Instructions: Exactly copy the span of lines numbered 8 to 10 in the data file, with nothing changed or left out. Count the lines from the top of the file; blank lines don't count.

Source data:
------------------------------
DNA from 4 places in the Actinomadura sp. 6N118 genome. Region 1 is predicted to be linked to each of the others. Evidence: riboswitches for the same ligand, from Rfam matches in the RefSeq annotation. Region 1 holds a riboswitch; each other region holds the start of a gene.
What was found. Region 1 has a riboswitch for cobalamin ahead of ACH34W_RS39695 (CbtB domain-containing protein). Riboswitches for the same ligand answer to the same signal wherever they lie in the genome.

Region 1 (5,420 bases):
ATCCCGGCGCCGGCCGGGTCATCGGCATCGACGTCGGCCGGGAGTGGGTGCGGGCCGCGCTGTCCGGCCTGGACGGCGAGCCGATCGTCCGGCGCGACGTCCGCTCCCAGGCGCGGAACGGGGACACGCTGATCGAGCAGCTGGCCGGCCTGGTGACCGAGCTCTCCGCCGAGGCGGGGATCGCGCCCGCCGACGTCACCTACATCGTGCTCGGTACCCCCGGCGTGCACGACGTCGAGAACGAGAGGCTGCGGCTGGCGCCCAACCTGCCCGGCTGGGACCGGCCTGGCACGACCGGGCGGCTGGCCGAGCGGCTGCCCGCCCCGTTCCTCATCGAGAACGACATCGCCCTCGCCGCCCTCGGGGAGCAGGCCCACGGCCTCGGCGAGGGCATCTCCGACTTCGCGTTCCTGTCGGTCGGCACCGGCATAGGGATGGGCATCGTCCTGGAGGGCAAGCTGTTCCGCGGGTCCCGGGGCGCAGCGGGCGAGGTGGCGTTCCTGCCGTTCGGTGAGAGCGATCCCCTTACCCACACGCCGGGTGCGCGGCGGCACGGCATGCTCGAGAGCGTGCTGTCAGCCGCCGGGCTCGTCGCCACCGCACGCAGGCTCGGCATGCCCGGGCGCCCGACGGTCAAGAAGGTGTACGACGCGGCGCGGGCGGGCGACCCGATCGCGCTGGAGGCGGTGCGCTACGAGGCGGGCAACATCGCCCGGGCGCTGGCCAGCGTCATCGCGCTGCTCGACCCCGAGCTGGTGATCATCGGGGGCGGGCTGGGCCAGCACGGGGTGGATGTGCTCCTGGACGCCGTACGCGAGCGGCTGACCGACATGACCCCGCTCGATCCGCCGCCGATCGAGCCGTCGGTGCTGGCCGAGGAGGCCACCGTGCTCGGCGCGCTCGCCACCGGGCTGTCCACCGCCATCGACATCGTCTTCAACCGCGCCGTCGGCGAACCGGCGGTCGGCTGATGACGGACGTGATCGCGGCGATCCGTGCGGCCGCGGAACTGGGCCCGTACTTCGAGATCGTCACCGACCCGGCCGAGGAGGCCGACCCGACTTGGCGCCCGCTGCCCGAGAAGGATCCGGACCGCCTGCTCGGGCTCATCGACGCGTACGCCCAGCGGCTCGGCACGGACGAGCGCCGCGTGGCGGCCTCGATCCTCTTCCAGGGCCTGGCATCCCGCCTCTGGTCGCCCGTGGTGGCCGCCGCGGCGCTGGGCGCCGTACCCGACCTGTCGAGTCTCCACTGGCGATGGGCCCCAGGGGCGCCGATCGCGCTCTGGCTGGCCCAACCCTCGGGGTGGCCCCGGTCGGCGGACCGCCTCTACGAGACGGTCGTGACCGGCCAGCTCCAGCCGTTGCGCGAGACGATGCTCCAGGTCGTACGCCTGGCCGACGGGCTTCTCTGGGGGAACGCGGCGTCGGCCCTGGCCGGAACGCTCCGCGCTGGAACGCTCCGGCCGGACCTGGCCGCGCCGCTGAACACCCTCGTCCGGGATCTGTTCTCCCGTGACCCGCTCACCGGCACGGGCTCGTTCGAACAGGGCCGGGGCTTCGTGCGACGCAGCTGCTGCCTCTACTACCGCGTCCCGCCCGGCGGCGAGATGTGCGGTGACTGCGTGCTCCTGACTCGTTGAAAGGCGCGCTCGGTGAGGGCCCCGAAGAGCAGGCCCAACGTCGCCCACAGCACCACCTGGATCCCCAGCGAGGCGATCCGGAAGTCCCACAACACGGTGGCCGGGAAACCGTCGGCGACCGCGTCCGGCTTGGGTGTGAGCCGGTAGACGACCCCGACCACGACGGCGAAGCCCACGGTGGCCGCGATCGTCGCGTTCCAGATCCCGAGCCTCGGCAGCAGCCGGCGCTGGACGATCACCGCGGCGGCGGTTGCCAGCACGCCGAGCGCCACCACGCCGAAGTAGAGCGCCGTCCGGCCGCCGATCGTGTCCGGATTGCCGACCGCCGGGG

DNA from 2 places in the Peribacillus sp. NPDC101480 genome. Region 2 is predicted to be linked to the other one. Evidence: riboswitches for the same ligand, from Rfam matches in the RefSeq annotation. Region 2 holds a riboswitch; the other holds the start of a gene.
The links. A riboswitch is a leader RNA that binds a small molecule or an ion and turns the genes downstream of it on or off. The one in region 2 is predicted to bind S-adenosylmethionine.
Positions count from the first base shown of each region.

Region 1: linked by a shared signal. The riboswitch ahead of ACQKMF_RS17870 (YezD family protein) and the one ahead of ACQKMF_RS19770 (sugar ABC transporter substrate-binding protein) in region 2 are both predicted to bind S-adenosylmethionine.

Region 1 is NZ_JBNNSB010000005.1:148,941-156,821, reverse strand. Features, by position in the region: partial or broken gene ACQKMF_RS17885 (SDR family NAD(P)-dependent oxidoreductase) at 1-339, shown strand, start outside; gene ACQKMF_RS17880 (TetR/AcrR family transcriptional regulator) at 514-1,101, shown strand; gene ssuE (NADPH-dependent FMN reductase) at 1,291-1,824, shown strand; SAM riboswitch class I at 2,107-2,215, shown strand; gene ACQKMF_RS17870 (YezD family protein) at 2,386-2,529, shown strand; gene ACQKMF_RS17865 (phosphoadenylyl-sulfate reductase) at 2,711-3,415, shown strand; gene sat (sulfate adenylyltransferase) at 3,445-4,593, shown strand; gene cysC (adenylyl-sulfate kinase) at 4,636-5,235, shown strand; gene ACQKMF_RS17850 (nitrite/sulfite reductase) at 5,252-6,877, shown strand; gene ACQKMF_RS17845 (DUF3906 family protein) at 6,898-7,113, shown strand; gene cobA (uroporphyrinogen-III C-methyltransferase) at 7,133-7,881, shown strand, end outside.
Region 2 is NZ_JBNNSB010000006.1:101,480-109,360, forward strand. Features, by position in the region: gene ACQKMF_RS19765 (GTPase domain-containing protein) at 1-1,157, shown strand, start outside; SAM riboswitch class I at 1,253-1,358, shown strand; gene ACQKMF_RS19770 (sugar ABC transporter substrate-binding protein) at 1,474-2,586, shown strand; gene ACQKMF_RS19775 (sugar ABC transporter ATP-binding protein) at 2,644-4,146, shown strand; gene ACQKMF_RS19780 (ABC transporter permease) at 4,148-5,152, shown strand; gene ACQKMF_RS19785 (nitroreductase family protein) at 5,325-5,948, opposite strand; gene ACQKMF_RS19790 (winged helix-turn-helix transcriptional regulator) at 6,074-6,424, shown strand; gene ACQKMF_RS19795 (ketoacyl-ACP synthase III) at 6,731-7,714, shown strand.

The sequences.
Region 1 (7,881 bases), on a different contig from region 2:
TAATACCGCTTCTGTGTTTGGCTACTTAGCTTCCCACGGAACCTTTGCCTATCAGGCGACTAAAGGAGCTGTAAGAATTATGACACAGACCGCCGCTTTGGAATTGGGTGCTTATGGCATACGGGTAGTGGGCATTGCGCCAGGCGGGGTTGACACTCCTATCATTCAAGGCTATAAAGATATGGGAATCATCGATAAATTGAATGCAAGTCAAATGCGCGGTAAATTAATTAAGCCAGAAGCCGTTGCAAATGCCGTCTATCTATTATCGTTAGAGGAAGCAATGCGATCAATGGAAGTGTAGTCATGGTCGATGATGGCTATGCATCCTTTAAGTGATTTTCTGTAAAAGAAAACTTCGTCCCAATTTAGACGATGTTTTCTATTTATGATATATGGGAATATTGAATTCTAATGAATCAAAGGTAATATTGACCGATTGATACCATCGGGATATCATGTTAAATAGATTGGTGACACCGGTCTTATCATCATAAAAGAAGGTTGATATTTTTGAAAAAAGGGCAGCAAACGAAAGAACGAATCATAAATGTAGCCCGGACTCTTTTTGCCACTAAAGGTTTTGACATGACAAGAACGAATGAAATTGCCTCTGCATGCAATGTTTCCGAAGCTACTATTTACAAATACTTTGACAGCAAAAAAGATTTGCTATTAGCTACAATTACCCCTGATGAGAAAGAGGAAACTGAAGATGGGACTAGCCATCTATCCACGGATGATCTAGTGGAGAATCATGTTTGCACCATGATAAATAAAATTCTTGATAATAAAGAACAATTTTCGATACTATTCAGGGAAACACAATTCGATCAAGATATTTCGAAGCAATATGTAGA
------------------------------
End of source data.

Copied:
Region 1: linked by a shared signal. The riboswitch ahead of ACQKMF_RS17870 (YezD family protein) and the one ahead of ACQKMF_RS19770 (sugar ABC transporter substrate-binding protein) in region 2 are both predicted to bind S-adenosylmethionine.

Region 1 is NZ_JBNNSB010000005.1:148,941-156,821, reverse strand. Features, by position in the region: partial or broken gene ACQKMF_RS17885 (SDR family NAD(P)-dependent oxidoreductase) at 1-339, shown strand, start outside; gene ACQKMF_RS17880 (TetR/AcrR family transcriptional regulator) at 514-1,101, shown strand; gene ssuE (NADPH-dependent FMN reductase) at 1,291-1,824, shown strand; SAM riboswitch class I at 2,107-2,215, shown strand; gene ACQKMF_RS17870 (YezD family protein) at 2,386-2,529, shown strand; gene ACQKMF_RS17865 (phosphoadenylyl-sulfate reductase) at 2,711-3,415, shown strand; gene sat (sulfate adenylyltransferase) at 3,445-4,593, shown strand; gene cysC (adenylyl-sulfate kinase) at 4,636-5,235, shown strand; gene ACQKMF_RS17850 (nitrite/sulfite reductase) at 5,252-6,877, shown strand; gene ACQKMF_RS17845 (DUF3906 family protein) at 6,898-7,113, shown strand; gene cobA (uroporphyrinogen-III C-methyltransferase) at 7,133-7,881, shown strand, end outside.
Region 2 is NZ_JBNNSB010000006.1:101,480-109,360, forward strand. Features, by position in the region: gene ACQKMF_RS19765 (GTPase domain-containing protein) at 1-1,157, shown strand, start outside; SAM riboswitch class I at 1,253-1,358, shown strand; gene ACQKMF_RS19770 (sugar ABC transporter substrate-binding protein) at 1,474-2,586, shown strand; gene ACQKMF_RS19775 (sugar ABC transporter ATP-binding protein) at 2,644-4,146, shown strand; gene ACQKMF_RS19780 (ABC transporter permease) at 4,148-5,152, shown strand; gene ACQKMF_RS19785 (nitroreductase family protein) at 5,325-5,948, opposite strand; gene ACQKMF_RS19790 (winged helix-turn-helix transcriptional regulator) at 6,074-6,424, shown strand; gene ACQKMF_RS19795 (ketoacyl-ACP synthase III) at 6,731-7,714, shown strand.